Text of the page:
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An emotional adventure

Published on 10/02/2015
Escorting Refugees
An emotional adventure

Ghilslaine’s account of events:

“At Entebbe International Airport, I met the Congolese family of one mother and seven children that I was to escort to Erie (Pennsylvania), as well as two young Eritreans who were going to Dayton (Ohio). All together, we would make the journey to Newark.

Florida and Faunel, the 16 and 17 year-olds from Eritrea, had fled their country and walked for one day and two nights to get to Ethiopia. Later, they were welcomed by a refugee camp in Uganda. Upon leaving Entebbe, Florida broke down in tears. This journey meant another separation for her, this time with her friends from the camp with whom she had grown so close after sharing years of her life with them. I took her in my arms.

Aboard the plane, the children were captivated with the in-flight video.


Our stopover in Newark

Florida and Faunel were going to Dayton to find their parents and the brothers and sisters with whom they had been separated. They had not seen their mother in a year and a half and their father in three. They both hoped to become doctors: I do not doubt for a second that they will succeed. The embrace they gave me as they left moved me deeply and I promised to think of them. I will never forget them.



As for the Congolese family, this meant the start of a long wait before their journey to Erie. The children made the most of their time by making new discoveries: they were fascinated by the escalator. I took them, one by one, to test out the staircase that climbed all by itself. They were wild with joy.

After flight cancellations and two nights in a Newark hotel, the journey finally took place aboard a chauffeured minibus to Erie, taking 9 hours and 35 minutes. The children were very well-behaved and spent the time singing, playing or sleeping. You could see the happiness on their faces and Charlotte, mother of the family, was smiling too.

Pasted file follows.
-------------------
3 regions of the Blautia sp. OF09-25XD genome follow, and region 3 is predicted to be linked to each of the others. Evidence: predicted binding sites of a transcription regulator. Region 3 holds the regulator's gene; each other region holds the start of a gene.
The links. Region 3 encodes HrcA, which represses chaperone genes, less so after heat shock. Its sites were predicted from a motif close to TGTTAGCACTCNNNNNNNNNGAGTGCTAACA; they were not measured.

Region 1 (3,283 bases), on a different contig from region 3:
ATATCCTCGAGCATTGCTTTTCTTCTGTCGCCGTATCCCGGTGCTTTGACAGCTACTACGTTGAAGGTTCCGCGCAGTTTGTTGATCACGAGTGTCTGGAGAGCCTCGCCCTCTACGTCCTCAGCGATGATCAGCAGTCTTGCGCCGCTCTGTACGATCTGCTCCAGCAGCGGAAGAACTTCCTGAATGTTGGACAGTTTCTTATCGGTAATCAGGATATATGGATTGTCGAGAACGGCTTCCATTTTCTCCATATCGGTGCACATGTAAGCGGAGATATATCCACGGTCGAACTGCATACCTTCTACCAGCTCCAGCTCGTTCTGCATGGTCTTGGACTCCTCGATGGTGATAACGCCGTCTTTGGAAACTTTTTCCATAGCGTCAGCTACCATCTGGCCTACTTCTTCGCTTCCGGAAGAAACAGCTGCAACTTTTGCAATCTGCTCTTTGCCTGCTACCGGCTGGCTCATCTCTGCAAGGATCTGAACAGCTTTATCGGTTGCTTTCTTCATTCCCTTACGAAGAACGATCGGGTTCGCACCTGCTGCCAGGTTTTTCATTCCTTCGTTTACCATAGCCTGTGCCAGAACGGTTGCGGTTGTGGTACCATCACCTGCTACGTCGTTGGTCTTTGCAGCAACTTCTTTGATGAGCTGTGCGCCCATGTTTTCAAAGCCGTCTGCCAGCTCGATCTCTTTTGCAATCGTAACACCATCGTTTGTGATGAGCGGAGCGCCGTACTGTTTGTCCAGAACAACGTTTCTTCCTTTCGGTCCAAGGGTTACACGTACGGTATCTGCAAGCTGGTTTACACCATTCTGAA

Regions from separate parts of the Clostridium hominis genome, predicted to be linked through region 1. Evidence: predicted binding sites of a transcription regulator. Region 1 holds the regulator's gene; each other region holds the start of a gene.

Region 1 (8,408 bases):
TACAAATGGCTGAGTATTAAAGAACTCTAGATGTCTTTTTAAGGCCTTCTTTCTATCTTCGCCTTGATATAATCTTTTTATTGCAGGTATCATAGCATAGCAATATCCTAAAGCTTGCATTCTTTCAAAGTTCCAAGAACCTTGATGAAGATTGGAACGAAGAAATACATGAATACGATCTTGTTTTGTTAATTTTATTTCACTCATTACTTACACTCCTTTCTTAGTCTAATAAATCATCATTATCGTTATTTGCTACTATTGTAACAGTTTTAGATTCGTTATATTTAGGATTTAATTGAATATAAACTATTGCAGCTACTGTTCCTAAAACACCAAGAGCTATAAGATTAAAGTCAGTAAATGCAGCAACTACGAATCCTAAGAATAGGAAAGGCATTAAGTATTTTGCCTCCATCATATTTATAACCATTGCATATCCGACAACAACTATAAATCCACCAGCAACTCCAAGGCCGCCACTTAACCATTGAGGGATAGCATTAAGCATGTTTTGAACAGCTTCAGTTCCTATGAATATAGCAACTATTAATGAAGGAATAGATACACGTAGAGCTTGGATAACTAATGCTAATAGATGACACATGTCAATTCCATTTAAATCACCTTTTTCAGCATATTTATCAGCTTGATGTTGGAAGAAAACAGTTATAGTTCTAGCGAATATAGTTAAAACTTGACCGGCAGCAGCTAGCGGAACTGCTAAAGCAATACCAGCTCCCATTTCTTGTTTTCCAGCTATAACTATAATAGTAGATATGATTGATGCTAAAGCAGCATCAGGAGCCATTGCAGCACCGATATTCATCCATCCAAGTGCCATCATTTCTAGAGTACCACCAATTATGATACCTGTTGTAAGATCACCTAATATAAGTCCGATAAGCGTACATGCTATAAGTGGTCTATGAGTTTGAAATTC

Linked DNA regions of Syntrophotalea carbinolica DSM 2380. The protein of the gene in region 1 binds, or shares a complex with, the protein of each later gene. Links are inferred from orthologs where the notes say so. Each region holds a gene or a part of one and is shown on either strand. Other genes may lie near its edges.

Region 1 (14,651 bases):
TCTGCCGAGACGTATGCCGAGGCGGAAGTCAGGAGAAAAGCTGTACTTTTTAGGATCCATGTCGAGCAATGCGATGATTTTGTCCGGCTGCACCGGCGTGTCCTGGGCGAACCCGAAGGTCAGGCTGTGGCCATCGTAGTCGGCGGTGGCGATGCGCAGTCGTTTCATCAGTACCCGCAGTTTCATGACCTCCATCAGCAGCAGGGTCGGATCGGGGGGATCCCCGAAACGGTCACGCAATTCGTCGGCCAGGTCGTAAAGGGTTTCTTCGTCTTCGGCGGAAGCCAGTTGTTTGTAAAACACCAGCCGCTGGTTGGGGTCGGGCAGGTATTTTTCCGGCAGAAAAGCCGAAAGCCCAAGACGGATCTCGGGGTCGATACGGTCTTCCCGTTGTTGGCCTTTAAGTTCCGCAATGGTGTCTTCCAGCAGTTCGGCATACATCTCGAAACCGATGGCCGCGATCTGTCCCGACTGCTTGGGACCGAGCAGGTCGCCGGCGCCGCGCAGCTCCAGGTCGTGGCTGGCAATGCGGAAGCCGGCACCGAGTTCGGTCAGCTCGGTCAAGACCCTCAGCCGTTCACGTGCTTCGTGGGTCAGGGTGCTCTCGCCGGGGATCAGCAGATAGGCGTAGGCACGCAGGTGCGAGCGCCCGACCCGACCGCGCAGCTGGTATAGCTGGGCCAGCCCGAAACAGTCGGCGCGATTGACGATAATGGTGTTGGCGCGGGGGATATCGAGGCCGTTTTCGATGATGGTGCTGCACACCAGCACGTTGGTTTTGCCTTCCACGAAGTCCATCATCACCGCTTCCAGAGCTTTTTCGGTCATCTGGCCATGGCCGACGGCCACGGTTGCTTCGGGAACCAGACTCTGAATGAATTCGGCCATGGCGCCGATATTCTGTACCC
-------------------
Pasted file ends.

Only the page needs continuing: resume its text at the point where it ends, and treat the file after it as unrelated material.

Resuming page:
Our arrival in Erie

The end of the road… that’s where the family’s new ground-floor apartment was to be found, with another Congolese family living just above. As such, Charlotte would not be isolated by the language barrier and could receive help from the other family: a very reassuring addition.

The house was big: nine beds spread across three rooms, a living room, and a kitchen-diner already stocked with food. The fridge was full and two people from the International Organisation for Migrants (IOM) who had come to welcome the family had prepared dinner.

I was lucky enough to share the family’s first night in their new residence. Everything was new: the bed sheets, the duvets, the pillows and the bath towels. All the beds were made and the family was provided with big bags full of clothing. As soon as they arrived, the children made straight for the toys that had been left for them. The atmosphere was one of exhilaration, joy and excitement.

I went out to check that nothing was forgotten in the minibus and found one of the twins who had dozed off on the back seat. In all the excitement, nobody had noticed his absence. I had barely put him down in the living room before he rushed towards the toys: everything was ok!


First bath in the new house

One more joy to be shared with the children and the last for me.

An amazing adventure, full of emotions and discoveries: hot and cold water, using a shower, toilets, soap dispensers, paper, bins, electric hand dryers, television…

The brand new life that the whole family had hoped so much for.”


Translation into English by Chloe Anderson and proof-reading by Ian Metivier within the PerMondo initiative. PerMondo is supported and managed bythe translation agency Mondo Agit.

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